While DNV GL talks a good digital game, it backs the talk with action, as near 60% of DNV GL’s Research & Development today is spent on digitalization. “The speed of change (in the digital world) is exponential. Just looking at ourselves, we are much more agile and efficient,” he said. In fact, he notes four factors that have created a digitalization ‘perfect storm.’
“If you look at the methods that have been present in academia since I went to school in the 1980s, we talked about neural networks, we talked about artificial intelligence and machine learning, but we didn’t have the sensor part, we didn’t have the connectivity part, we didn’t have the computing power and the storage,” said Eriksen. “Now we have high capacity at good prices, creating this ‘perfect storm’ … the methods have been there for quite some time, so now we can actually put them to good use in real life, and that is helping to cause the speed of change.”
While ‘speed of change’ and ‘maritime’ can sometimes be an oxymoron, the digital trend in maritime is real and manifesting itself in many ways. Looking at it through the DNV GL lens, “a lot of this goes into sensor and control systems, and this will be relevant for all types of shipping,” said Eriksen.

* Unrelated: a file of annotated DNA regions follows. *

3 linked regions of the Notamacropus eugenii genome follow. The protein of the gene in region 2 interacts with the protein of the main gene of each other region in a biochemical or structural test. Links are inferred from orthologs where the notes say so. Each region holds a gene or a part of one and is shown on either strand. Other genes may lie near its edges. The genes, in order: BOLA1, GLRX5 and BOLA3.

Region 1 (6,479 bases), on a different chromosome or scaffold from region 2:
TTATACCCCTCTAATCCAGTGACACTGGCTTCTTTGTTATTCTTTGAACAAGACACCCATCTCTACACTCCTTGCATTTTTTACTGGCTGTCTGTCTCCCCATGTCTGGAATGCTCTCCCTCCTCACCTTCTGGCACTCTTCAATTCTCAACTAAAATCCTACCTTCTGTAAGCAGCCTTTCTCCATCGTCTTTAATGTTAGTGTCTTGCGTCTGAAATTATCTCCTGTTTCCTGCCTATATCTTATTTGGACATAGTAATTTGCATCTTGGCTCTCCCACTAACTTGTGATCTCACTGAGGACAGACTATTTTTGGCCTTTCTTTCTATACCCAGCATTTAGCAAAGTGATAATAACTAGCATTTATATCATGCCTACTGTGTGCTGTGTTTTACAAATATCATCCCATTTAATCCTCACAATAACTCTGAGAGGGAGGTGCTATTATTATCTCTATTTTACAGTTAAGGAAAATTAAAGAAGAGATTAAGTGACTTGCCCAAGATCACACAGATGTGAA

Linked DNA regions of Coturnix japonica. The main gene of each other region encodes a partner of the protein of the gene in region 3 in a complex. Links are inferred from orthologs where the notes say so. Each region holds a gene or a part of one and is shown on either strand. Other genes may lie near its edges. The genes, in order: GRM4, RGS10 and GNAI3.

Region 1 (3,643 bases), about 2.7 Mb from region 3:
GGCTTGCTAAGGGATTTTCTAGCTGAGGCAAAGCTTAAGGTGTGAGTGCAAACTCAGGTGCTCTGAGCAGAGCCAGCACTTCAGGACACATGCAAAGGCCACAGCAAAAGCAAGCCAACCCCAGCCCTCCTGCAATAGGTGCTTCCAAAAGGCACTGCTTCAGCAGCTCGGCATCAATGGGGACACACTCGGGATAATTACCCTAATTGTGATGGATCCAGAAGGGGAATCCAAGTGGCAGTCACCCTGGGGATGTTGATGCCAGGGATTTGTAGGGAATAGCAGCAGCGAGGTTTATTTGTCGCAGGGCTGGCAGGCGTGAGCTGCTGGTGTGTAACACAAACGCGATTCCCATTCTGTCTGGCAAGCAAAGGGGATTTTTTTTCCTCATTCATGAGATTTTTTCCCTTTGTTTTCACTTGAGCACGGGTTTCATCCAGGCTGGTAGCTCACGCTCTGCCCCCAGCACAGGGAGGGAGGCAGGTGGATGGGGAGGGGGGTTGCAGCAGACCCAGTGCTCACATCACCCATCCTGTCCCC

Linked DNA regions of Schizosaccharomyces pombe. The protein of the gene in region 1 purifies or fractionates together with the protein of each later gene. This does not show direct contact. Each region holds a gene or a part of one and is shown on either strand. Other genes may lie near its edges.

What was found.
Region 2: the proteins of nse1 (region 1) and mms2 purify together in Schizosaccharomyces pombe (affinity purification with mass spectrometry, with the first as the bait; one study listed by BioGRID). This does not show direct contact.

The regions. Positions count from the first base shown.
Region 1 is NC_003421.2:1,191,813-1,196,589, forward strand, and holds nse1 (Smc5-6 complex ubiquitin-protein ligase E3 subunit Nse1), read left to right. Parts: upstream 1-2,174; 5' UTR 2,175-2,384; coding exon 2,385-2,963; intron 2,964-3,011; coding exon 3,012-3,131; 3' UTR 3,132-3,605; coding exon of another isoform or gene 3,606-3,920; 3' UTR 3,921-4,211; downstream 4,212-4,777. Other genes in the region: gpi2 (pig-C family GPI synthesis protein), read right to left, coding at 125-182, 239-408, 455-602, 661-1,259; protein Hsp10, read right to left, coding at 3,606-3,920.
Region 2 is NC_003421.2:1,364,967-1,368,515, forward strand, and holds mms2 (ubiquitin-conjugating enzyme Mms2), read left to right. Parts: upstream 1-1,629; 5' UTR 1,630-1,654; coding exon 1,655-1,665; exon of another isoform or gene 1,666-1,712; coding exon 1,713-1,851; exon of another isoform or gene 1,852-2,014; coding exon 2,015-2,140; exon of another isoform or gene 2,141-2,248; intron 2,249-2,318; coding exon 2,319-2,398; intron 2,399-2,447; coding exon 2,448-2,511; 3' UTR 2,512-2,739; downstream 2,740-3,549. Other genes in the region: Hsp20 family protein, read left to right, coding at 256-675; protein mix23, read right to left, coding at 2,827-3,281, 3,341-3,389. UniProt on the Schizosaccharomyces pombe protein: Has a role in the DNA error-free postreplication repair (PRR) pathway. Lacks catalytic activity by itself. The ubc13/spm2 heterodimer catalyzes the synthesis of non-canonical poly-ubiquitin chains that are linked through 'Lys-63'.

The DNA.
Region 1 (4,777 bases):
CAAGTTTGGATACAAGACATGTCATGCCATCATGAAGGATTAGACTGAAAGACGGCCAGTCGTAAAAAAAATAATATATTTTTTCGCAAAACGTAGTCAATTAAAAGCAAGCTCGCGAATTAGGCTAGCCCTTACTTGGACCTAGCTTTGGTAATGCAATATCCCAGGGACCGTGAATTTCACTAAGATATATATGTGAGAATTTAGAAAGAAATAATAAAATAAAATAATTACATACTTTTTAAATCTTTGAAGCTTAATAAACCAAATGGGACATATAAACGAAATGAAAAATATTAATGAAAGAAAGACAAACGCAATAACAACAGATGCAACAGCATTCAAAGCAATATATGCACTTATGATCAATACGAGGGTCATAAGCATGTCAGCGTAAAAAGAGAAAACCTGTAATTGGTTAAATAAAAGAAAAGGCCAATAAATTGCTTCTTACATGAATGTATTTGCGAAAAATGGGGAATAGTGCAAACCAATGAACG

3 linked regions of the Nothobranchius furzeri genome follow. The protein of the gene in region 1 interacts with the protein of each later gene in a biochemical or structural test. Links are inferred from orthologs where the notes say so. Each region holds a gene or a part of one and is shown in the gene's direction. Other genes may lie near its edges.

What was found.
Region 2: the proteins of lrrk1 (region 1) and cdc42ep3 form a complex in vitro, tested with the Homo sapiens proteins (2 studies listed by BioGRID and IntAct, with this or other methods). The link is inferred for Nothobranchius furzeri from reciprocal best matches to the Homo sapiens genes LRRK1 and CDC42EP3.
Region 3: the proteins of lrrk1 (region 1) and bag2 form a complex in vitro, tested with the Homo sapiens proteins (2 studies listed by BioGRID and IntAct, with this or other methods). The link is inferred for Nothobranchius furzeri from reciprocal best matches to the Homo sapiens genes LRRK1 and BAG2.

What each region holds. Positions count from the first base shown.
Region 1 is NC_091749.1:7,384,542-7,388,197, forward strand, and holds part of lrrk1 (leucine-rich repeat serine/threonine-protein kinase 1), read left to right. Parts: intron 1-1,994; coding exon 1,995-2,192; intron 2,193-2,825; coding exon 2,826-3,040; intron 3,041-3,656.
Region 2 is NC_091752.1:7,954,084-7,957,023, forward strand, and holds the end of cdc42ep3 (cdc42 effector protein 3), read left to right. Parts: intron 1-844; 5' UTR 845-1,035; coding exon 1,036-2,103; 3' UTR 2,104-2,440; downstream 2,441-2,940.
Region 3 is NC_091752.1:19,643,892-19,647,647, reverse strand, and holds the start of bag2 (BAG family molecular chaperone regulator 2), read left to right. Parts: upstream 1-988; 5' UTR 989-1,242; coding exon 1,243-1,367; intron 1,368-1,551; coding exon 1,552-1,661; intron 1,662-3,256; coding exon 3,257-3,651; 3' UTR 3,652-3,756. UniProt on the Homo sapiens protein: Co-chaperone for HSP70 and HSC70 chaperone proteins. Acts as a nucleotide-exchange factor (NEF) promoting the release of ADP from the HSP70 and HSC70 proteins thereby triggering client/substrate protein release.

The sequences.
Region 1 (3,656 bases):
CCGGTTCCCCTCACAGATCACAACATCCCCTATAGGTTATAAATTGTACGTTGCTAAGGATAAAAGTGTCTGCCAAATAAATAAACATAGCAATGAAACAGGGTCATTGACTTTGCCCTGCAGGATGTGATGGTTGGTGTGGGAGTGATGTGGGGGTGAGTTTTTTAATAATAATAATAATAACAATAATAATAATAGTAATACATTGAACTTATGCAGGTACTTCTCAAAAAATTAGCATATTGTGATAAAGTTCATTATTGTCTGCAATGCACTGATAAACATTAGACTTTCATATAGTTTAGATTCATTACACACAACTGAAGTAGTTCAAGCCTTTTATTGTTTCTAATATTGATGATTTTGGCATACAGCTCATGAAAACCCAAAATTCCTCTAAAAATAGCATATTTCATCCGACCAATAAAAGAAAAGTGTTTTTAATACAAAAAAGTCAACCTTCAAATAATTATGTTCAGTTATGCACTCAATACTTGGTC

“This can help elevate situational awareness and ultimately autonomous shipping. Sensor and sensor fusion is one end, decision making is another.” One project worth watching is the Yara Birkland, which will be operational in 2019. “The remote ops will be the first step, then you need to have the correct sensor and sensor fusion so that you have the correct situational understanding – so you know what’s going on. The other part is on the decision making, the logic.” The next step is not doing the decision making remotely, rather on the vessels by computers, “A lot of research is going into that,” Eriksen said.A cornerstone of the DNV GL digitalization path its Veracity platform, an open industry, secure platform for digital innovation and industry collaboration. The platform includes a marketplace where users can access all DNV GL's digital services and applications, as well as services from third parties. Veracity also includes a community for developers to make it easier to develop new applications and analytics. Finally, the platform facilitates secure and easy data management and data sharing.
“It (Veracity) is gaining traction, today with almost 130,000 users representing 1,500 companies, with close to 1 million service subscriptions meaning each user is subscribing to more than seven services in average. We have seen this scaling up rapidly,” said Eriksen.